Rohinton Mistry was born in 1952 in Bombay, India to a Parsi Gujarati family. His brother is the playwright and author Cyrus Mistry. He earned a BA in Mathematics and Economics from St. Xavier's College, Bombay.
He emigrated to Canada with his wife-to-be Freny Elavia in 1975 and they married shortly afterwards. Mistry studied at the University of Toronto and received a BA in English and Philosophy. He worked in a bank for a while, before returning to studies, leading up to a degree in English and philosophy. Mistry and his wife, Freny, attended literature classes at night school because of their love of books. One day, Mistry made a calculation – if he wrote five pages every weekend three weeks in a row, he would have a short story. That’s how he began writing while working and studying at night school. One week he called in sick and in four days he wrote his first story, On Sunday, which won the Hart House literary prize. After his books began to sell well, he quit his banking job to write full-time.
While attending the University of Toronto (Woodsworth College) he won two Hart House literary prizes (the first to win two), for stories which were published in the Hart House Review, and Canadian Fiction Magazine’s annual Contributor's Prize for 1985.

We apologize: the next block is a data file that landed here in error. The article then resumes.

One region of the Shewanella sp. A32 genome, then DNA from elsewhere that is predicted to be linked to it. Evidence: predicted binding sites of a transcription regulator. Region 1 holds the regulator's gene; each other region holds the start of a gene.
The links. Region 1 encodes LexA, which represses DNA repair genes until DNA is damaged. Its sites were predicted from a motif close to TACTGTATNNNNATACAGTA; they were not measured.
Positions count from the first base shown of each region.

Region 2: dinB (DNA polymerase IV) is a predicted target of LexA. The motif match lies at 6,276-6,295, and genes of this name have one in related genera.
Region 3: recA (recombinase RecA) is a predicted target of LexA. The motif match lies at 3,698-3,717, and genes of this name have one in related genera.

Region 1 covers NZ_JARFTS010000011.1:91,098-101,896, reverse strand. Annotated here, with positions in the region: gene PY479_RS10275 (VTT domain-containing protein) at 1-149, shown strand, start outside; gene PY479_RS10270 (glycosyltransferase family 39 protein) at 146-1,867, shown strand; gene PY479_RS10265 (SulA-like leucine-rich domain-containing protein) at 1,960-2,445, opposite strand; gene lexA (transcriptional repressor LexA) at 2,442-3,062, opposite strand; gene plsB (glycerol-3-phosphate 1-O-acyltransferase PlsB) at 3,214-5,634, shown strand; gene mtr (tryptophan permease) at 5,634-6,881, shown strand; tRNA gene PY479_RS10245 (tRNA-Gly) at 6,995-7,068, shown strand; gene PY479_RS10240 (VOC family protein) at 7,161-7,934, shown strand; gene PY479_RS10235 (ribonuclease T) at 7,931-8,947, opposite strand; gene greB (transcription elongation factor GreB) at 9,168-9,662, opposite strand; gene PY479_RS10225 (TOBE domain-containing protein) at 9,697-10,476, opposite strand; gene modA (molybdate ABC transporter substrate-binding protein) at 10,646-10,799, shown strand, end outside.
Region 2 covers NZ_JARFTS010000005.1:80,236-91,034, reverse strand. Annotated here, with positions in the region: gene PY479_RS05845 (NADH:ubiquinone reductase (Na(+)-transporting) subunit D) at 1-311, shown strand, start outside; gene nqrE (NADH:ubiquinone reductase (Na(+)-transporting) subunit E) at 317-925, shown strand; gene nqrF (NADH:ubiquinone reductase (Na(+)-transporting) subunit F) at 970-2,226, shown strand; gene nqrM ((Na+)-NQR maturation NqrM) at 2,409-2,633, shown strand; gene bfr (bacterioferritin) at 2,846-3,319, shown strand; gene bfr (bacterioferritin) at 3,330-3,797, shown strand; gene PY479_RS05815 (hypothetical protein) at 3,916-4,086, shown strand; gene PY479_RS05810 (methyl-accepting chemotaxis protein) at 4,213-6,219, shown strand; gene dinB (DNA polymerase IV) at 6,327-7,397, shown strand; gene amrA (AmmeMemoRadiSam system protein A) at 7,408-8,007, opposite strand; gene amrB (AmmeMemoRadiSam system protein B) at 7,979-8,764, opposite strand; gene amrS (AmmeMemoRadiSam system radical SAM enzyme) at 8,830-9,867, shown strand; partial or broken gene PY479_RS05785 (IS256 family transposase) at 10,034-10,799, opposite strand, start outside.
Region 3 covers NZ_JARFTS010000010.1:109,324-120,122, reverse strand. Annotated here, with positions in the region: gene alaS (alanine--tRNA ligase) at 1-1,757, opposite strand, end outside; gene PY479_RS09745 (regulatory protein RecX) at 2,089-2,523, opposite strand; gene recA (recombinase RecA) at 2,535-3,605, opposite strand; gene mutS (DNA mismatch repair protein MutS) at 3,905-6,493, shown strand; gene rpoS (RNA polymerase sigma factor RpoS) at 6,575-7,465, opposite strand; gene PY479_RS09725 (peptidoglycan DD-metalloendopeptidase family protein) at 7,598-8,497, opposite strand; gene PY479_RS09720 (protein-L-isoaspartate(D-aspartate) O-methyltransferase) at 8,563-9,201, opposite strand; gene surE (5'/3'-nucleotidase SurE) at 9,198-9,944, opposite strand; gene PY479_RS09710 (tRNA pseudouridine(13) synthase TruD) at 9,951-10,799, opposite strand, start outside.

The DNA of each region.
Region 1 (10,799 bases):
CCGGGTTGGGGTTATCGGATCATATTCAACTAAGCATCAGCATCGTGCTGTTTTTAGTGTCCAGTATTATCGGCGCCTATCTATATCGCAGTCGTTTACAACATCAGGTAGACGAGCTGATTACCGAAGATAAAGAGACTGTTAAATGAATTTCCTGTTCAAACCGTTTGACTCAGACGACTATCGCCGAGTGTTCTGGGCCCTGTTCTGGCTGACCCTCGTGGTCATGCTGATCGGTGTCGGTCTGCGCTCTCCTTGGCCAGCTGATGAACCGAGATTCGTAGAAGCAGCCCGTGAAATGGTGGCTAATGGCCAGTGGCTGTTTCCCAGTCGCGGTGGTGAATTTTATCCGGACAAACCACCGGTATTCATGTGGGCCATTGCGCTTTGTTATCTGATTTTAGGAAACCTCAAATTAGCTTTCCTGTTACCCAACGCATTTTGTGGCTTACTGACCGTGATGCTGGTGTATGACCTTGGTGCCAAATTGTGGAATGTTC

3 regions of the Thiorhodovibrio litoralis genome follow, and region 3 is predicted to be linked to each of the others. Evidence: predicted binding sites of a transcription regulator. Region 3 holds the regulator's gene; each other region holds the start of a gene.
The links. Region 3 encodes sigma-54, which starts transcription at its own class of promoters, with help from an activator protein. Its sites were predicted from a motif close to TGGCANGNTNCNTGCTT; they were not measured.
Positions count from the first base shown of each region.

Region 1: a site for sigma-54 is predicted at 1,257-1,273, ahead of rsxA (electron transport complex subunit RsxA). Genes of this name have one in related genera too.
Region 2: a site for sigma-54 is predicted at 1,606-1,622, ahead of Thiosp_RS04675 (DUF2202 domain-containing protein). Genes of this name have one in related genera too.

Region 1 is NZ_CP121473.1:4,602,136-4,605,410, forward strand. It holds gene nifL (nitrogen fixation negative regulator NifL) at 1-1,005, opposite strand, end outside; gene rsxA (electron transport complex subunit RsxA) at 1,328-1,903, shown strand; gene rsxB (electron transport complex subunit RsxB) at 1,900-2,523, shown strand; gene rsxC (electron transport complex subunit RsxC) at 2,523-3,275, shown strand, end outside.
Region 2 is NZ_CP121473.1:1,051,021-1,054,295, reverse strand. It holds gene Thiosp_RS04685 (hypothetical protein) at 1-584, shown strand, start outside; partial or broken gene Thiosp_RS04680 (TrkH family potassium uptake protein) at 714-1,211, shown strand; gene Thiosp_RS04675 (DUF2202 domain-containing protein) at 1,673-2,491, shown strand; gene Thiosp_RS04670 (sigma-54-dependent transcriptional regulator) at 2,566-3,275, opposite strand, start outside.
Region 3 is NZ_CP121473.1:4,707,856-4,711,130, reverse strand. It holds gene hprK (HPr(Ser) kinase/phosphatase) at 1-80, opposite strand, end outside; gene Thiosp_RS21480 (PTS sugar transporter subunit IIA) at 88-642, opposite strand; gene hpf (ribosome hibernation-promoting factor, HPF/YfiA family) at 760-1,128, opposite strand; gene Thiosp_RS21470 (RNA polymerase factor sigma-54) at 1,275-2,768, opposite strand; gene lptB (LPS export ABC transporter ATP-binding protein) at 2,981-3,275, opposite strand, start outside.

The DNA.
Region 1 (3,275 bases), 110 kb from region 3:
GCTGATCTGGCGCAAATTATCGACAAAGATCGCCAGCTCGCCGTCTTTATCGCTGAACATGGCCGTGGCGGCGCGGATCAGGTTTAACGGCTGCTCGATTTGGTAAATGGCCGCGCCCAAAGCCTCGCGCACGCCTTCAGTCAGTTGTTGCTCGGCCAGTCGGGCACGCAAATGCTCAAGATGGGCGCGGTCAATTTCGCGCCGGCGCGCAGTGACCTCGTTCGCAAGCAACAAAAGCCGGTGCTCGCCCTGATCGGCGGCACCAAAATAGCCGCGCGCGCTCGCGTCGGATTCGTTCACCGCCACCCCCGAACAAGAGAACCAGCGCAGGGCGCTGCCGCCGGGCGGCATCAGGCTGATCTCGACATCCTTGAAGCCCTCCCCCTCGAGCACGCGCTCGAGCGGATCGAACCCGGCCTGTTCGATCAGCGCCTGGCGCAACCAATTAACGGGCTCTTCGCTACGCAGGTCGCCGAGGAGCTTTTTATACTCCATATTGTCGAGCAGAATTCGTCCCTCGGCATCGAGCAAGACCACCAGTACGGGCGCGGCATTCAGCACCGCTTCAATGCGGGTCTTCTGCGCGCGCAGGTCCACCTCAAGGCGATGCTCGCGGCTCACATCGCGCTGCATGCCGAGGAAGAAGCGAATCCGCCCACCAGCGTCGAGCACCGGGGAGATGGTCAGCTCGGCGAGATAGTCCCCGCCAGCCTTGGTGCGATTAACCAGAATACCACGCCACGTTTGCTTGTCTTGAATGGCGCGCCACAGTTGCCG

Three years later, Penguin Books Canada published his collection of 11 short stories, Tales from Firozsha Baag. It was later published in the United States as Swimming Lessons and Other Stories from Firozsha Baag. The book consists of 11 short stories, all set within one apartment complex in modern-day Bombay.
His second book, the novel ‘Such a Long Journey’, was published in 1991. It won the Governor General's Award, the Commonwealth Writers Prize for Best Book, and the W.H. Smith/Books in Canada First Novel Award. It was shortlisted for the Booker Prize and for the Trillium Award. It has been translated into German, Swedish, Norwegian, Danish and Japanese. It was adapted for the 1998 film Such a Long Journey.
His third book, and second novel, A Fine Balance (1995), won the second annual Giller Prize in 1995, and the Los Angeles Times Book Prize for Fiction in 1996. It was selected for Oprah's Book Club in November 2001 and sold hundreds of thousands of additional copies throughout North America as a result. It won the 1996 Commonwealth Writers Prize and was shortlisted for the 1996 Booker prize.
Family Matters is a consideration of the difficulties that come with ageing, which Mistry returned to in 2008 with the short fiction The Scream (published as a separate volume, in support of World Literacy of Canada, with illustrations by Tony Urquhart). His books portray diverse facets of Indian socioeconomic life; as well as Parsi Zoroastrian life, customs, and religion. Many of his writings are markedly "Indo-nostalgic".
As a teenager, Mistry was a performing musician who strummed a guitar and sang the then-popular songs of Bob Dylan. Please view the link below to see Rohinton Mistry giving a speech at Ryerson University.